Shrinking Tribes in Brazil

A team of scientists solve a long-standing floral mystery in Brazil.

Think of wildlife in Brazil and you're bound to imagine the Amazon rain forest. But south of the great Amazon River lies a very different but comparably diverse ecosystem known as "campo rupestre." Portuguese for "rocky fields," this habitat exists in island-like patches of quartz outcroppings on mountain slopes between 1,000 and 2,000 meters elevation. The soil is acidic and nutrient poor, and seasonal drought is a fact of life. Adapting to these harsh conditions, plants here have evolved similar traits: dwarf statures and small, thick, leathery leaves to conserve water. In fact, at a glance, many species in different families look identical.

Until now. Academy botanist Frank Almeda and Brazilian colleague Angela Martins from the State University of Campinas have redefined a group of campo rupestre plants, reducing its members by a third. Plants in a family dubbed "princess flowers" appear so similar that the large tribe Microlicieae was long thought to include 11 to 15 genera. But aware that convergent evolution can do tricky things, the duo set out in 1998 for a closer look.

After visiting 170 localities in three Brazilian states, Almeda and Martins analyzed hundreds of princess flowers. They dug deep for clues, scrutinizing fruits, seeds, flowers, and chromosomes. Sure enough, after four years of work, the team has found that evolution certainly has tricked scientists: about two-thirds of the original members didn't belong to Microlicieae, shrinking the group down to six genera. To put the icing on the cake, subsequent DNA studies with Academy colleague Peter Fritsch came up with identical results.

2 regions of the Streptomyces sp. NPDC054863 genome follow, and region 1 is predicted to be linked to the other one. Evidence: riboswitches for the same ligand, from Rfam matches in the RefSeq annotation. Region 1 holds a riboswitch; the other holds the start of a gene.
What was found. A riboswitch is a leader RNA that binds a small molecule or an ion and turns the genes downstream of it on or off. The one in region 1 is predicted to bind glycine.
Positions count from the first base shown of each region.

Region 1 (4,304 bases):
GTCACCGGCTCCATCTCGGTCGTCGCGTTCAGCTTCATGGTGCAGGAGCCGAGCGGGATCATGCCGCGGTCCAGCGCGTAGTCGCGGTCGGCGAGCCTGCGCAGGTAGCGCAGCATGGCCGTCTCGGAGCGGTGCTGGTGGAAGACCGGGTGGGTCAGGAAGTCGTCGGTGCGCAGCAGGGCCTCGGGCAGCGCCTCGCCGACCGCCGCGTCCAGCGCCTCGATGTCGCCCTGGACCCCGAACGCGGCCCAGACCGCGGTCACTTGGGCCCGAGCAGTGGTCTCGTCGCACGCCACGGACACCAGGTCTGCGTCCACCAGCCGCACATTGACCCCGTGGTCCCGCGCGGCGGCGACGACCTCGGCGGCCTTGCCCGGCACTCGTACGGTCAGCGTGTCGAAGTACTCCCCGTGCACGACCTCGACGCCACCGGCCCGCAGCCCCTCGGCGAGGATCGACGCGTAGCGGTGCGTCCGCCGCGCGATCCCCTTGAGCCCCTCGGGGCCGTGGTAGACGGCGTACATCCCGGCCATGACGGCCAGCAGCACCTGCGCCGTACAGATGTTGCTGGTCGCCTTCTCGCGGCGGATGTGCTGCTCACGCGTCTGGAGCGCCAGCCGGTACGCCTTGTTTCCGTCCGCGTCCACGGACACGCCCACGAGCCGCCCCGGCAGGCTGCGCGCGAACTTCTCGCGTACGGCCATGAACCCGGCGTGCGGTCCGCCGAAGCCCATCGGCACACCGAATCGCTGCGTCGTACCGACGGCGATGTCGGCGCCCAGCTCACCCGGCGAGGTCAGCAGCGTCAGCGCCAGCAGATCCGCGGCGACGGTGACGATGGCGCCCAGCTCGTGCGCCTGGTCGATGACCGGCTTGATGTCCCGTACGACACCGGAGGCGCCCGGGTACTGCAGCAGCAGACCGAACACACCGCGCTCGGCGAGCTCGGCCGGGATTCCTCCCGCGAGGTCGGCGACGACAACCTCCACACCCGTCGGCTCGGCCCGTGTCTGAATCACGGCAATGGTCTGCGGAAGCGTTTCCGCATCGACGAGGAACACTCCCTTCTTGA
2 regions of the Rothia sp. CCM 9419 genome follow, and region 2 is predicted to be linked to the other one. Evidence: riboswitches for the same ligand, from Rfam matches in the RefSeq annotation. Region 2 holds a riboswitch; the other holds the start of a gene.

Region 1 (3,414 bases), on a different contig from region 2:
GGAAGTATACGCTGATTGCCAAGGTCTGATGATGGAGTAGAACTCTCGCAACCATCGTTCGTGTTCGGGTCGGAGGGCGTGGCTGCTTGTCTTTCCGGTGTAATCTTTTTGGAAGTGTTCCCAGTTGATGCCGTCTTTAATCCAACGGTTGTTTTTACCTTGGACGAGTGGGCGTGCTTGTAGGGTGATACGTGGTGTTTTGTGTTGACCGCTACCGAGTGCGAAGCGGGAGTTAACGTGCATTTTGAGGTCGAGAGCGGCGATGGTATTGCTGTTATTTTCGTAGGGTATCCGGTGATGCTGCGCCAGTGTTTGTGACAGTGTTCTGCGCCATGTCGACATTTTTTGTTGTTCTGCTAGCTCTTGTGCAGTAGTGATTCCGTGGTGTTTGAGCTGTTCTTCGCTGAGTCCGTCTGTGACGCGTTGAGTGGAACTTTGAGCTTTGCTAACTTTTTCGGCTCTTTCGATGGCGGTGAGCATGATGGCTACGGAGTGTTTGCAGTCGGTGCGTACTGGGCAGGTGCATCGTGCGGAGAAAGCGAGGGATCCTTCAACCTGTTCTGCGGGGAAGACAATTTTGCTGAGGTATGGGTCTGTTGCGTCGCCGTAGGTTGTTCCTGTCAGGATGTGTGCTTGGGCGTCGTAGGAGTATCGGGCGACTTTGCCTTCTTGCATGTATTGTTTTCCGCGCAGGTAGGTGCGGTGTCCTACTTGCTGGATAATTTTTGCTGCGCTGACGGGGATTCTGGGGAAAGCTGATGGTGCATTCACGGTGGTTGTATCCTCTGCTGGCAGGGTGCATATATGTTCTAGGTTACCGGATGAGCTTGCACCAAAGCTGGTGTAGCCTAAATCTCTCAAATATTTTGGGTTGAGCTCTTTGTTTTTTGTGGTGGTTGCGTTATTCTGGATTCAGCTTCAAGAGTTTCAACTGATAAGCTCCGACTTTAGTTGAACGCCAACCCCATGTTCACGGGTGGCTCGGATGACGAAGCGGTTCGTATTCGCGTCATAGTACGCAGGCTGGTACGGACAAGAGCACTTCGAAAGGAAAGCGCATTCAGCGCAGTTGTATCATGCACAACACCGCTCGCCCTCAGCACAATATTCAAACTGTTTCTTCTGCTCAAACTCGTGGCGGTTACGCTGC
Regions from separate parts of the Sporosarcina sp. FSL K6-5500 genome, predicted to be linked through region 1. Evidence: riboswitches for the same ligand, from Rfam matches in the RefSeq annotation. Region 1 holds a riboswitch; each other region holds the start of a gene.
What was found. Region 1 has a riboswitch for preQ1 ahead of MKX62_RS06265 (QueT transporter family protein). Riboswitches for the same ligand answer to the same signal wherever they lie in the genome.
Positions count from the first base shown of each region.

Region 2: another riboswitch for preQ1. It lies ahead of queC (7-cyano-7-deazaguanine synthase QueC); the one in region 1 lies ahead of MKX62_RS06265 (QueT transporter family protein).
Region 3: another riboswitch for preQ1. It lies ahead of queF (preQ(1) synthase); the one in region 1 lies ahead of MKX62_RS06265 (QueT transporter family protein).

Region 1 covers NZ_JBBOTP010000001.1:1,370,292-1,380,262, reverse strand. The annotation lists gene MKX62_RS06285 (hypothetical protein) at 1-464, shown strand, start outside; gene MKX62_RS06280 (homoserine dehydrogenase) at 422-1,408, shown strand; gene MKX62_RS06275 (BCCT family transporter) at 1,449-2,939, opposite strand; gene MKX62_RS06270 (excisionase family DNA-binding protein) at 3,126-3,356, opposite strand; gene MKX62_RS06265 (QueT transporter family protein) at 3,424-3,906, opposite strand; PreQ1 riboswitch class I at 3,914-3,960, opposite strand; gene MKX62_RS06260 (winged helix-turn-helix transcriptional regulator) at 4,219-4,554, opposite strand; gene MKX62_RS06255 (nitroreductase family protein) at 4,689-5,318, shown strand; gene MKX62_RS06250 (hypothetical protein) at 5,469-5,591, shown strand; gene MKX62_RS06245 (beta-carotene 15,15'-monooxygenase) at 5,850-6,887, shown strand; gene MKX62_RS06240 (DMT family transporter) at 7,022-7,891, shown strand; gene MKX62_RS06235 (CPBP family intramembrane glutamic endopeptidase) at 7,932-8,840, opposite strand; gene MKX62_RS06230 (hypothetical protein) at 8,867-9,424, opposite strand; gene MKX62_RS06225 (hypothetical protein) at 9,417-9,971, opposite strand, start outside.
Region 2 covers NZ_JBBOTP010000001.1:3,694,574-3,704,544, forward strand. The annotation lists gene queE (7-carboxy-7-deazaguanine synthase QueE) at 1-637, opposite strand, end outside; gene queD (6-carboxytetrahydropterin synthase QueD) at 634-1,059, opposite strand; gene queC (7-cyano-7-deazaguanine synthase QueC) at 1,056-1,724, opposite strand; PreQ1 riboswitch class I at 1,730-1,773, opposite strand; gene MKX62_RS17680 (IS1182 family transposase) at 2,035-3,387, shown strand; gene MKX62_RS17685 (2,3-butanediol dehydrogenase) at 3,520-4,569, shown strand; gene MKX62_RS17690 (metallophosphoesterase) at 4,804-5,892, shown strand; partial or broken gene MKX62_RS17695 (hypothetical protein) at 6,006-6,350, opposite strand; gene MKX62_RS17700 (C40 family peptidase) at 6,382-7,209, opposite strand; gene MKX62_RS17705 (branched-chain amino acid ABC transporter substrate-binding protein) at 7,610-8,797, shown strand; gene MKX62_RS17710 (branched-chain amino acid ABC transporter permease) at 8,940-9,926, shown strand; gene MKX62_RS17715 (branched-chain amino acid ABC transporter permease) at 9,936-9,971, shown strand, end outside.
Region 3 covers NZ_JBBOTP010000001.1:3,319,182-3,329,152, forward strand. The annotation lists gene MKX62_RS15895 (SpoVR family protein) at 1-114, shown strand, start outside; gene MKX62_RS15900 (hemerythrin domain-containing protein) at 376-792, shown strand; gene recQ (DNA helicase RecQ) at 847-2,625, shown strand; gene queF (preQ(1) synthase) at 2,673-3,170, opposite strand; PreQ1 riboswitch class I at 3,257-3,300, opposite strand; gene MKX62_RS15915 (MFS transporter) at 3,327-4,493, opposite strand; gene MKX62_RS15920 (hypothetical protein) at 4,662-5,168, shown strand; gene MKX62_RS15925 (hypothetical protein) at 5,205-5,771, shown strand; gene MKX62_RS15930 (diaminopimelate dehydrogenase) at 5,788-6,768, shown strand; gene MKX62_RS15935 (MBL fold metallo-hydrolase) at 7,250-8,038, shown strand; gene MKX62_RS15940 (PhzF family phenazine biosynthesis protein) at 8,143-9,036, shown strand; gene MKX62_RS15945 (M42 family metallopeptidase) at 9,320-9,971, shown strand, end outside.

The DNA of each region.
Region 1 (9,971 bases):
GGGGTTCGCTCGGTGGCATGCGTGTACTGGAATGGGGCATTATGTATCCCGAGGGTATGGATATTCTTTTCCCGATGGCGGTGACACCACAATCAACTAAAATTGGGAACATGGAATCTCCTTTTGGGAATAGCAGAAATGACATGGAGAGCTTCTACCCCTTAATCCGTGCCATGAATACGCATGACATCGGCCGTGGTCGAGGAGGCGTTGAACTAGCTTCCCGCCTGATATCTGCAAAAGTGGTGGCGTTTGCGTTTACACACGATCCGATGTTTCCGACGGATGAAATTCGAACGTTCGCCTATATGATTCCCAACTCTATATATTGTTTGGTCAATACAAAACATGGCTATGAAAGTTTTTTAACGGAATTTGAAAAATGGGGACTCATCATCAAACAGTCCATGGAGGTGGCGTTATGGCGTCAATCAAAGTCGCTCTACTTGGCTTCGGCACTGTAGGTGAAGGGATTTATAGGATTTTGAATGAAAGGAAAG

Web Links

Frank Almeda - Academy Curator

Peter Fritsch - Academy Curator

Angela Martins

Science Now - Exploring Mesoamerica

Melostomataceae of the World

Phylogenetic analysis of the Microlicieae

South America - Centres of Plant Diversity

Campos Rupestres montane savanna

Frank Almeda displaying one of the specimens collected in a "rocky field" habitat of Minas Gerais, Brazil, along with Angela Martins, Professor of Botany at the University of Campinas (Brazil), and Peter Fritsch, Curator of Botany at the Academy. Photo: Renato Belinello.
Typical campo rupestre (rocky field) habitat, Diamantina Plateau, Minas Gerais, Brazil. Photo: Renato Belinello
Rhynchanthera grandiflora. Photo Frank Almeda.
Cambessedesia semidecandra. Photo Frank Almeda.